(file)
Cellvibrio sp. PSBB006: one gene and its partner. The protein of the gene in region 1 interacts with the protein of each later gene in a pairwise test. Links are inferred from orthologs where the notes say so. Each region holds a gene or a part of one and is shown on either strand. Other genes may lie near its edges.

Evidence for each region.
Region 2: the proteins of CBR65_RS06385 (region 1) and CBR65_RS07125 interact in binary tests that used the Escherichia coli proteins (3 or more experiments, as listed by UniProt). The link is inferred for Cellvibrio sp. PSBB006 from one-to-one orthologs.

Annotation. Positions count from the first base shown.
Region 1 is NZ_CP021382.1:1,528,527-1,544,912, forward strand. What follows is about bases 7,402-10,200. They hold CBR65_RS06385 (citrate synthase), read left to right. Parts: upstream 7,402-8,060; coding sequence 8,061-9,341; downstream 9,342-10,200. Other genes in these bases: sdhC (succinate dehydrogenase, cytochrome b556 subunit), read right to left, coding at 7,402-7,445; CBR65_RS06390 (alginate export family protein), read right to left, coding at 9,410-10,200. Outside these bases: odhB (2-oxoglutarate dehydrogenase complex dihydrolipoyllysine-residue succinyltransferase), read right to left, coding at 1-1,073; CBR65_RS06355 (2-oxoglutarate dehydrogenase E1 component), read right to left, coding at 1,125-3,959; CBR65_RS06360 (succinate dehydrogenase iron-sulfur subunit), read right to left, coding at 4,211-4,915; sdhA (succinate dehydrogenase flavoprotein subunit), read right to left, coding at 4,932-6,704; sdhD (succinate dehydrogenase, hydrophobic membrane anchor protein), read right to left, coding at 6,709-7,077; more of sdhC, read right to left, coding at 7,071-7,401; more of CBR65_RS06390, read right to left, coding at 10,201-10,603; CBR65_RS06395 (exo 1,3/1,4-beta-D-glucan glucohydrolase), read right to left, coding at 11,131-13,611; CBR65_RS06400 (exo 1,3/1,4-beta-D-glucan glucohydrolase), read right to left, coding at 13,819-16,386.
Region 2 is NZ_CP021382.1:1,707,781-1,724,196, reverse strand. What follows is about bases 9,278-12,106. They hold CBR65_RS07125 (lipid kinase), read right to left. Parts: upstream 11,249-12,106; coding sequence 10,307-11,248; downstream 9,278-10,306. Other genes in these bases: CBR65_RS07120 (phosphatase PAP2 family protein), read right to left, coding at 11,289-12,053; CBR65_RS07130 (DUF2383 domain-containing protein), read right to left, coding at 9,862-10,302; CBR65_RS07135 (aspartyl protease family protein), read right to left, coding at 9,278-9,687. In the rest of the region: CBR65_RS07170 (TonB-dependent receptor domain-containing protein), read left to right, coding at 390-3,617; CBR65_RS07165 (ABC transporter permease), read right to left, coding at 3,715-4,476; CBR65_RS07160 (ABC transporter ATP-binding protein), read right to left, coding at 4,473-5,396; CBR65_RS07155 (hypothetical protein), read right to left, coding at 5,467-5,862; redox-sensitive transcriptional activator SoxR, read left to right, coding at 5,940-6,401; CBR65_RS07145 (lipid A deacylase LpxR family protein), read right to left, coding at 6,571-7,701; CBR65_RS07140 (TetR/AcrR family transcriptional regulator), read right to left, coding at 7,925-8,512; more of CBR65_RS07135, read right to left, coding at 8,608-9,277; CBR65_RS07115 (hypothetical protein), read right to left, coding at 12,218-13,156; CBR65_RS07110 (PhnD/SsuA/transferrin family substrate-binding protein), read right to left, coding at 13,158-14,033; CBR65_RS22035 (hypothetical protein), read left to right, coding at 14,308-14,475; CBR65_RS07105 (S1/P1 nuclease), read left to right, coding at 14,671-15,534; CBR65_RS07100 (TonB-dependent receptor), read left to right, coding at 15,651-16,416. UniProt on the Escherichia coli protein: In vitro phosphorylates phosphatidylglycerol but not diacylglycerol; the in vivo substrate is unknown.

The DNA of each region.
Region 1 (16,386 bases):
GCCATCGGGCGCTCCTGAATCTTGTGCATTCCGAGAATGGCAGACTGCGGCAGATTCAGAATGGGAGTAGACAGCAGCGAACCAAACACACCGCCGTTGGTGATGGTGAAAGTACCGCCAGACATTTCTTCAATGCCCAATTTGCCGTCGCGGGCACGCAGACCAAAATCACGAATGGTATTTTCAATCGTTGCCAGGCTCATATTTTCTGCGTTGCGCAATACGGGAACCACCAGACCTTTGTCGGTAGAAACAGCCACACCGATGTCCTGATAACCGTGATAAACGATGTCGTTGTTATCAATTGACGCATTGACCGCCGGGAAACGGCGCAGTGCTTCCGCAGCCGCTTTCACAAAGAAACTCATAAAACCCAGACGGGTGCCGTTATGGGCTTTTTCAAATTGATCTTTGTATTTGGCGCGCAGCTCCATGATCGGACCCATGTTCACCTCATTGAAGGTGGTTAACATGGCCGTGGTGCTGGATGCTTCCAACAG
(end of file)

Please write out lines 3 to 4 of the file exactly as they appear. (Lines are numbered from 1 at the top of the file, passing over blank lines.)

Region 2: the proteins of CBR65_RS06385 (region 1) and CBR65_RS07125 interact in binary tests that used the Escherichia coli proteins (3 or more experiments, as listed by UniProt). The link is inferred for Cellvibrio sp. PSBB006 from one-to-one orthologs.

Annotation. Positions count from the first base shown.